Why I think Pax is a true Bohemian
Since Pax came on the scene and flooded our lives with unbound and sometimes “untamed” happiness, some of you have been asking how different Pax and Skai are. This makes sense because even among siblings there are differences. I see this clearly between my sisters and I, and also with my late brother. We had the same parents, at least I believe so 🤣, but we all have very different personalities and lives.
After Skai died, and before we adopted Pax, I remember thinking it was highly unlikely that I would be this lucky for the second time. I somehow expected that our second dog would be the underdog but when Pax came into our lives, it was clear that I was wrong.
So, how different are these two dogs that have guided me through life for the past 19 years? Here is my comparison:
1. PHYSICAL BUILD AND CONSTITUTION
In many ways, Skai and Pax reflect the progression of my professional development and understanding of raw diet feeding and diet supplementation. Skai grew up on a raw diet without a consistent supplement schedule, because I developed and launched the essential supplements when he was 10 years old.
And while Skai was relatively healthy and lived for 16 years, he never was as strong and vigorous as Pax, who has received the FAB4 essentials from the day we brought him home.
The essentials made a big difference in Skai’s senior years, but he could never catch up with Pax who is more solid, has a richer and thicker coat, better digestion, and stronger muscles and back. He is also less prone to injuries, and if he pulls a muscle he recovers quickly.
The canine body is not unlike a tree. If they receive all the essential nutrients they need from the get-go, it makes a big difference in their lives. I often wish that I could turn back the clock and start all over again with Skai.
2. INTERACTION WITH OTHER DOGS
Skai was all about the rules and ethics of the dog world.🐶 He respected other dogs’ space but also expected others to do the same. If he felt other dogs were a bit out of control, he would try to herd them, or possibly even hold them by the lip to make them behave. He was a true Canadian 😉🇨🇦. It was not an aggressive move, he just wanted other dogs to behave in line with his Canadian/British roots. 🐾🇬🇧
To be fair, I think this trait formed because Skai spent most of his early days in my practice, where some not so well mannered dogs were coming and going all the time. I imagine it must have appeared chaotic and overwhelming to a dog that liked to have all his sheep in a row.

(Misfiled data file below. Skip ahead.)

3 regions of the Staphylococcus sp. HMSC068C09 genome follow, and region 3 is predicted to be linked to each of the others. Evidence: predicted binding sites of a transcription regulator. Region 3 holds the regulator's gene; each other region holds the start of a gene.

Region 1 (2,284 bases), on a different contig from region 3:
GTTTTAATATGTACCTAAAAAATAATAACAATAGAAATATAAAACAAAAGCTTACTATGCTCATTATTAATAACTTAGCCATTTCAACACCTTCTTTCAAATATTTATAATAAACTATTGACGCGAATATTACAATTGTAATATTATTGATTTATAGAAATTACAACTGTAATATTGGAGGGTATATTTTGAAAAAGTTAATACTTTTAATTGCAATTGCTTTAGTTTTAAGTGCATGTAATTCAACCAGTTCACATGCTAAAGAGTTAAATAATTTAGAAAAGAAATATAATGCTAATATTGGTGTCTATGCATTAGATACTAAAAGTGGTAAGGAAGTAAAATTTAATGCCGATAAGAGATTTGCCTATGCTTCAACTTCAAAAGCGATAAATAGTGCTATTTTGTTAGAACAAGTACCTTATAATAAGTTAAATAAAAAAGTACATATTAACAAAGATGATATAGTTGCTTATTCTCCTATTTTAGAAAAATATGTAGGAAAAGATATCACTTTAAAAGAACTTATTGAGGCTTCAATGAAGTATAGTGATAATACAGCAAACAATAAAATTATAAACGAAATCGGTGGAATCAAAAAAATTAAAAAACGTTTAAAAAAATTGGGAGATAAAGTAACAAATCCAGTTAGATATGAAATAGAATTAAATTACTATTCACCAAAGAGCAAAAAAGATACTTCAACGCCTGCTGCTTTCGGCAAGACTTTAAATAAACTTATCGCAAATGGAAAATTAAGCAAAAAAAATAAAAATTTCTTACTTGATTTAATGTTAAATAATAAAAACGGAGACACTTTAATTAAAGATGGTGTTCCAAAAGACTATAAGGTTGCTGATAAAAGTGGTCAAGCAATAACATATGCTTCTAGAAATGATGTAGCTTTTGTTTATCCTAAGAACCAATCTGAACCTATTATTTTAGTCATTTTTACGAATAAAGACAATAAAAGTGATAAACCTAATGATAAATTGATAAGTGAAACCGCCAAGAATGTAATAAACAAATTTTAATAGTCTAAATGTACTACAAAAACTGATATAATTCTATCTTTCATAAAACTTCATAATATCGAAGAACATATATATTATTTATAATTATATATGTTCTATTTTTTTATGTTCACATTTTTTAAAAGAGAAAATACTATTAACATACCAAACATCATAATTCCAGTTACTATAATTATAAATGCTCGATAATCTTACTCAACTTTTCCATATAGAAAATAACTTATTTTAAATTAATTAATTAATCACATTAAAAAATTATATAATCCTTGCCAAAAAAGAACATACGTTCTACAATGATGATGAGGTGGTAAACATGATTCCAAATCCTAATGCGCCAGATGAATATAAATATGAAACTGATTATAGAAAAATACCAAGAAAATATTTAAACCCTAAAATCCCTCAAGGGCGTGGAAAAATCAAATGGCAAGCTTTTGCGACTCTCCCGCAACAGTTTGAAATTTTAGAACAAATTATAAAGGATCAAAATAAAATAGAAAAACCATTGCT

Skai loved his doggie friends, spending much time with his sister and other dogs he knew since he was a puppy. When it comes to other dogs, he was much more picky than Pax is. He liked some dogs, and others not so much.
Pax pretty much loves any dog that is willing to play or interact. He doesn’t judge, but recognizes when a dog is likely to be aggressive. He is the life of the party, excited to make new friends on walks, and wanting to say hello. He does have a bit of selective hearing when he meets other dogs and I try to recall him.
Because I no longer work out of a clinic, Pax’s puppyhood was much more stable and grounded, without the chaos and drama of a veterinary practice. If another dog flips out, he is surprised and baffled by their behaviour, but doesn't try to put them in line.
In contrast, Skai would pick the odd fight, and for some strange reason, he didn’t like the boisterous happy behaviour and posturing of labs. He had "a lab thing" going...
I have seen Pax defend himself only on one occasion, when a pushy dog tried to pick a fight with him. He stood up to him, and somehow dissipated the tension, calming down quickly. I never see him growl but he gets very emotional and even howls if we take him away from his favourite friends or “girlfriends”, as you can see in this video!
3. WORK ETHIC
Skai was a major workaholic, super obedient, loved instructions, commands, and being “bossed around!” Surprisingly, he also knew how to rest when at home, snoozing on the bed when I was working.
In contrast, Pax is a true “Bohemian”, let me explain. The word Bohemian is a latin version of the word Czech, and Bohemia stands for Czech Republic. Perhaps you have seen wine glasses or other goods Made in Bohemia. Now you know where they come from!